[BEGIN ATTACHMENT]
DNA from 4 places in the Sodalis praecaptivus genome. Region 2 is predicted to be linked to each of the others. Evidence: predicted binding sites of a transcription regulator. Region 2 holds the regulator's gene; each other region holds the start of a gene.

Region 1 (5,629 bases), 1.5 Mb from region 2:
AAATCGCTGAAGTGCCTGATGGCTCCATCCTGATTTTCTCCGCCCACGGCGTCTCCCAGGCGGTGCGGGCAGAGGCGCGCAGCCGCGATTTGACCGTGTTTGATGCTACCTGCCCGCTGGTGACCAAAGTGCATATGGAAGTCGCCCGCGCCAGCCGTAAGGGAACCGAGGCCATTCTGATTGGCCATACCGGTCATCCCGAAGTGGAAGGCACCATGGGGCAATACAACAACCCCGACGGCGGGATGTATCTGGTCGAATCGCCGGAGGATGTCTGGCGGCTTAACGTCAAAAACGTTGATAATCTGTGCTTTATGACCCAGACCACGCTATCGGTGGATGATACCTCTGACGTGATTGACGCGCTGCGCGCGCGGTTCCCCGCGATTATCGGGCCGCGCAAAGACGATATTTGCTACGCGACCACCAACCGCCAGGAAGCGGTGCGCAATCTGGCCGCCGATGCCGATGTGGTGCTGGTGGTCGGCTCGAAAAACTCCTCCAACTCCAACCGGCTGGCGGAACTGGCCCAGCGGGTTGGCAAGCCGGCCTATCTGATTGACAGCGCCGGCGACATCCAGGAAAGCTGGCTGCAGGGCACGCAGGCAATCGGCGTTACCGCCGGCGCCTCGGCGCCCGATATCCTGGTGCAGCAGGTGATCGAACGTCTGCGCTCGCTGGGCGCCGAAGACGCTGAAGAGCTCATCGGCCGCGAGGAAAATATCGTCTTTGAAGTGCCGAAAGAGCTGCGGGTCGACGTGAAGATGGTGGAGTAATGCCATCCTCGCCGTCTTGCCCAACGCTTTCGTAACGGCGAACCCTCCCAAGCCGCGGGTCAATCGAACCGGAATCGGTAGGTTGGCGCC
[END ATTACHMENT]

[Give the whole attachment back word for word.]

DNA from 4 places in the Sodalis praecaptivus genome. Region 2 is predicted to be linked to each of the others. Evidence: predicted binding sites of a transcription regulator. Region 2 holds the regulator's gene; each other region holds the start of a gene.

Region 1 (5,629 bases), 1.5 Mb from region 2:
AAATCGCTGAAGTGCCTGATGGCTCCATCCTGATTTTCTCCGCCCACGGCGTCTCCCAGGCGGTGCGGGCAGAGGCGCGCAGCCGCGATTTGACCGTGTTTGATGCTACCTGCCCGCTGGTGACCAAAGTGCATATGGAAGTCGCCCGCGCCAGCCGTAAGGGAACCGAGGCCATTCTGATTGGCCATACCGGTCATCCCGAAGTGGAAGGCACCATGGGGCAATACAACAACCCCGACGGCGGGATGTATCTGGTCGAATCGCCGGAGGATGTCTGGCGGCTTAACGTCAAAAACGTTGATAATCTGTGCTTTATGACCCAGACCACGCTATCGGTGGATGATACCTCTGACGTGATTGACGCGCTGCGCGCGCGGTTCCCCGCGATTATCGGGCCGCGCAAAGACGATATTTGCTACGCGACCACCAACCGCCAGGAAGCGGTGCGCAATCTGGCCGCCGATGCCGATGTGGTGCTGGTGGTCGGCTCGAAAAACTCCTCCAACTCCAACCGGCTGGCGGAACTGGCCCAGCGGGTTGGCAAGCCGGCCTATCTGATTGACAGCGCCGGCGACATCCAGGAAAGCTGGCTGCAGGGCACGCAGGCAATCGGCGTTACCGCCGGCGCCTCGGCGCCCGATATCCTGGTGCAGCAGGTGATCGAACGTCTGCGCTCGCTGGGCGCCGAAGACGCTGAAGAGCTCATCGGCCGCGAGGAAAATATCGTCTTTGAAGTGCCGAAAGAGCTGCGGGTCGACGTGAAGATGGTGGAGTAATGCCATCCTCGCCGTCTTGCCCAACGCTTTCGTAACGGCGAACCCTCCCAAGCCGCGGGTCAATCGAACCGGAATCGGTAGGTTGGCGCC